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Richard Loncraine, director of Finding Your Feet






Roadside Attractions releases Finding Your Feet on March 30th, 2018.


NYC MOVIE GURU: How challenging was to to balance the humorous elements with the comedic ones? Is comedy often rooted in tragedy? Richard Loncraine: I think that the counterpoint for any movie---a horror movie with comedy, maybe--is going to be much more frightening than a horror movie with only horror. In anything I've ever done, I always try to have a counterpoint for stuff. It's what happens in life. We use comedy to get through times of real stress. When she tells him that she's dying of cancer and Imelda says to her "Surely, you're not going to Rome anymore." She says, "No, no, I'll just sit here and wait to die." and then they all laugh. I had a friend of mine many years ago who died suddenly of a brain hemmorage. Sitting next to him in the hospital bed, he said, "I hope I don't lose my sense of humor." We all laughed. You could hardly put it in a movie, but it was truthful.

NYC MOVIE GURU: There's a scene in the beginning of the film where Sandra lays in bed crying, but you don't see her crying; you're hearing it from the perspective of Biff. Why did you choose to trust the audience's imagination in that scene?

RL: That's interesting. I haven't thought of that. I kind of think that if you can let the audience do some of the work for you---it's like if you listen to the radio, the sets are so good on radio because they're in your mind. I think that that same rule can apply to filmmaking. Some of the best cameramen don't show you everything; they just hint at things. Your eyes and your mind fill in the gaps, so I'm glad that you observed that and that's something that certainly I try to do whenever possible.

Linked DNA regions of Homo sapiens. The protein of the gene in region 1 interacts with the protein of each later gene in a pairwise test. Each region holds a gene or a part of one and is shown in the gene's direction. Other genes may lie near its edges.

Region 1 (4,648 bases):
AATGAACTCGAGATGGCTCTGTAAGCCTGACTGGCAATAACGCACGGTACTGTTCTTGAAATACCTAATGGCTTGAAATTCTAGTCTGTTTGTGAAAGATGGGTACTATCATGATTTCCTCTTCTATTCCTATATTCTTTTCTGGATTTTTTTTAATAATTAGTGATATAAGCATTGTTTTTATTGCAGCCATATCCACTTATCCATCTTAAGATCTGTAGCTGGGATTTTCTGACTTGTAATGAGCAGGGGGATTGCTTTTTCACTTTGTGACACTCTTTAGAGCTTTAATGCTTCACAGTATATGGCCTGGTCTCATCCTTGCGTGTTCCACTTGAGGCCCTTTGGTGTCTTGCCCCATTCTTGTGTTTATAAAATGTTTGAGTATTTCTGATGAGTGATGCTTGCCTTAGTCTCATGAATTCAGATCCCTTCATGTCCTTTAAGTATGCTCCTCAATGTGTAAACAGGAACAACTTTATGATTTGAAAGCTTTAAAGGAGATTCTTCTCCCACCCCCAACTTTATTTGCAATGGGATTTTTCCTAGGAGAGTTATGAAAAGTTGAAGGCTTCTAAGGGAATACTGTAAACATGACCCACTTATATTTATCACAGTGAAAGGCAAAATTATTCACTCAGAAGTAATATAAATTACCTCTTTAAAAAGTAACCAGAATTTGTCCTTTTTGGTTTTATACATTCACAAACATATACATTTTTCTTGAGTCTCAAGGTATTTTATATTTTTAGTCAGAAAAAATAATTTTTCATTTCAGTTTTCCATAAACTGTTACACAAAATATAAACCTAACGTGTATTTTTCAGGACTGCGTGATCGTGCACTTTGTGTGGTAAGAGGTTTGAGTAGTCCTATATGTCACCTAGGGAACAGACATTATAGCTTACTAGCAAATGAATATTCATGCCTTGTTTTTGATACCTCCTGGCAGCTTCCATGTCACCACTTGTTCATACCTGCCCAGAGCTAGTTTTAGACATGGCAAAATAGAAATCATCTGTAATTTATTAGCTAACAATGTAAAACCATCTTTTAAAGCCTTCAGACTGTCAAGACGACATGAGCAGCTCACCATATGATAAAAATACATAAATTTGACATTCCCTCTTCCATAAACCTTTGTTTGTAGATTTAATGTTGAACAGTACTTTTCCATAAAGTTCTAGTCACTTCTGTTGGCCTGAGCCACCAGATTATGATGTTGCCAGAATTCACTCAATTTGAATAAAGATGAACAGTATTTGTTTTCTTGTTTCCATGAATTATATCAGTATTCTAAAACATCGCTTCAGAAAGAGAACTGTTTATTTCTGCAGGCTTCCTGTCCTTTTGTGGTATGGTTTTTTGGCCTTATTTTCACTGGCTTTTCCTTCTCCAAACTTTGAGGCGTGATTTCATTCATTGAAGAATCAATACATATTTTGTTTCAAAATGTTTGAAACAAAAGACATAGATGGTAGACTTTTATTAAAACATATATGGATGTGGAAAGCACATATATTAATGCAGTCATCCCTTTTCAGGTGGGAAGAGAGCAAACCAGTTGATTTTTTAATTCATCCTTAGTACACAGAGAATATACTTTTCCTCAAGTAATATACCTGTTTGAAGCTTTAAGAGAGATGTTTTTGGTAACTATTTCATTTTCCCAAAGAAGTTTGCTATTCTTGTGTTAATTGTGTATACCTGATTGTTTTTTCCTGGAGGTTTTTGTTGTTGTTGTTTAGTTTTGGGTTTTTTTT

NYC MOVIE GURU: Do you think that Sandra would get along with Shirley Valentine?

RL: It's been a long time since I've seen Shirley Valentine, but that's a very interesting point. They might well get along.

NYC MOVIE GURU: How challenging is it to know when to trust an audience's patience? For instance, you didn't include the scenes in heaven until much later in the film. Why did you choose to include it later rather than earlier?

RL: I do, too. Who's Afraid of Virginia Woolf? is my favorite movie in the world. It's really all about 2 or 4 people talking. When you have great dialogue, you don't need action all the time. A great voice is something that will always move people and change their life when you see it performed well.

NYC MOVIE GURU: How did you find the right balance between entertaining the audience, provoking them emotionally as well as intellectually?

RL: It's not my skill; it's the skills of the actors, really, and the lines that they have to say. My job is to be a barometer for their performances and a sounding board for them, but when you have actors at the calibur that I've been lucky enough to work with, they really know how to do it. There's a lot of bullshit talk about directing actors. You can't do it for them; you can nudge them. It's a bit like steering a boat: you only need to move that tether a tiny bit to get a lot of change in the actors. That's why I love directing movies that are performance films rather than special effects movies because there's always something for me to do. Every time we need to do a take, we need to talk about it generally. When you're doing a special effects movie, you tell them what you want and then 6 weeks later, they show it to you and you make a comment. So, directing actors is a great joy for me.

NYC MOVIE GURU: The actors in Finding Your Feet all have charisma. How would you define charisma?